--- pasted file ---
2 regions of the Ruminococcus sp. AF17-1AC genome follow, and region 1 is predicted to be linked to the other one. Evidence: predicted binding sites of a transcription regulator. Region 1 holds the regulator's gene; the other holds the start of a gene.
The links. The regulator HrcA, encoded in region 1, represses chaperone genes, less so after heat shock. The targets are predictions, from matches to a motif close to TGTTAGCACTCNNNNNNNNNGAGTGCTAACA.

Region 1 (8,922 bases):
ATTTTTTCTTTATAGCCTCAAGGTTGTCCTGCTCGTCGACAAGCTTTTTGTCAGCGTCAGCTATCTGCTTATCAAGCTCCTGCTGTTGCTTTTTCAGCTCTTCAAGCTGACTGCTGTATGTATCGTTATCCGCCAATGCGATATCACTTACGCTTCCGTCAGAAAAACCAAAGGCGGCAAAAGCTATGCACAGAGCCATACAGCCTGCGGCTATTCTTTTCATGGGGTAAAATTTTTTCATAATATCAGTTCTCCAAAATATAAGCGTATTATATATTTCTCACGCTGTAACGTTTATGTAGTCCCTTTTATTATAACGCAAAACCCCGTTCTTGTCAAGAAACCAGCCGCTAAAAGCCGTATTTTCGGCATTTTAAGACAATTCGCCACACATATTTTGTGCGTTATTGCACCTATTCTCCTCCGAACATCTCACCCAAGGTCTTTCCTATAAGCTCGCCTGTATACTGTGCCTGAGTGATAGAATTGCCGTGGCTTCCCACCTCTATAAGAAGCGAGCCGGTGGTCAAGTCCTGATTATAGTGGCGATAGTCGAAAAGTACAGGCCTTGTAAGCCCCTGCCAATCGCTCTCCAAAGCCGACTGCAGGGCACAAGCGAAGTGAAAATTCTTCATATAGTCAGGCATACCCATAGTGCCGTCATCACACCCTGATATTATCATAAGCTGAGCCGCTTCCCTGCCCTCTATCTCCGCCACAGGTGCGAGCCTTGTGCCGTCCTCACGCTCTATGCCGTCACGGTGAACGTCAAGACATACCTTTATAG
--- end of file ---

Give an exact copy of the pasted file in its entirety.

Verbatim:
2 regions of the Ruminococcus sp. AF17-1AC genome follow, and region 1 is predicted to be linked to the other one. Evidence: predicted binding sites of a transcription regulator. Region 1 holds the regulator's gene; the other holds the start of a gene.
The links. The regulator HrcA, encoded in region 1, represses chaperone genes, less so after heat shock. The targets are predictions, from matches to a motif close to TGTTAGCACTCNNNNNNNNNGAGTGCTAACA.

Region 1 (8,922 bases):
ATTTTTTCTTTATAGCCTCAAGGTTGTCCTGCTCGTCGACAAGCTTTTTGTCAGCGTCAGCTATCTGCTTATCAAGCTCCTGCTGTTGCTTTTTCAGCTCTTCAAGCTGACTGCTGTATGTATCGTTATCCGCCAATGCGATATCACTTACGCTTCCGTCAGAAAAACCAAAGGCGGCAAAAGCTATGCACAGAGCCATACAGCCTGCGGCTATTCTTTTCATGGGGTAAAATTTTTTCATAATATCAGTTCTCCAAAATATAAGCGTATTATATATTTCTCACGCTGTAACGTTTATGTAGTCCCTTTTATTATAACGCAAAACCCCGTTCTTGTCAAGAAACCAGCCGCTAAAAGCCGTATTTTCGGCATTTTAAGACAATTCGCCACACATATTTTGTGCGTTATTGCACCTATTCTCCTCCGAACATCTCACCCAAGGTCTTTCCTATAAGCTCGCCTGTATACTGTGCCTGAGTGATAGAATTGCCGTGGCTTCCCACCTCTATAAGAAGCGAGCCGGTGGTCAAGTCCTGATTATAGTGGCGATAGTCGAAAAGTACAGGCCTTGTAAGCCCCTGCCAATCGCTCTCCAAAGCCGACTGCAGGGCACAAGCGAAGTGAAAATTCTTCATATAGTCAGGCATACCCATAGTGCCGTCATCACACCCTGATATTATCATAAGCTGAGCCGCTTCCCTGCCCTCTATCTCCGCCACAGGTGCGAGCCTTGTGCCGTCCTCACGCTCTATGCCGTCACGGTGAACGTCAAGACATACCTTTATAG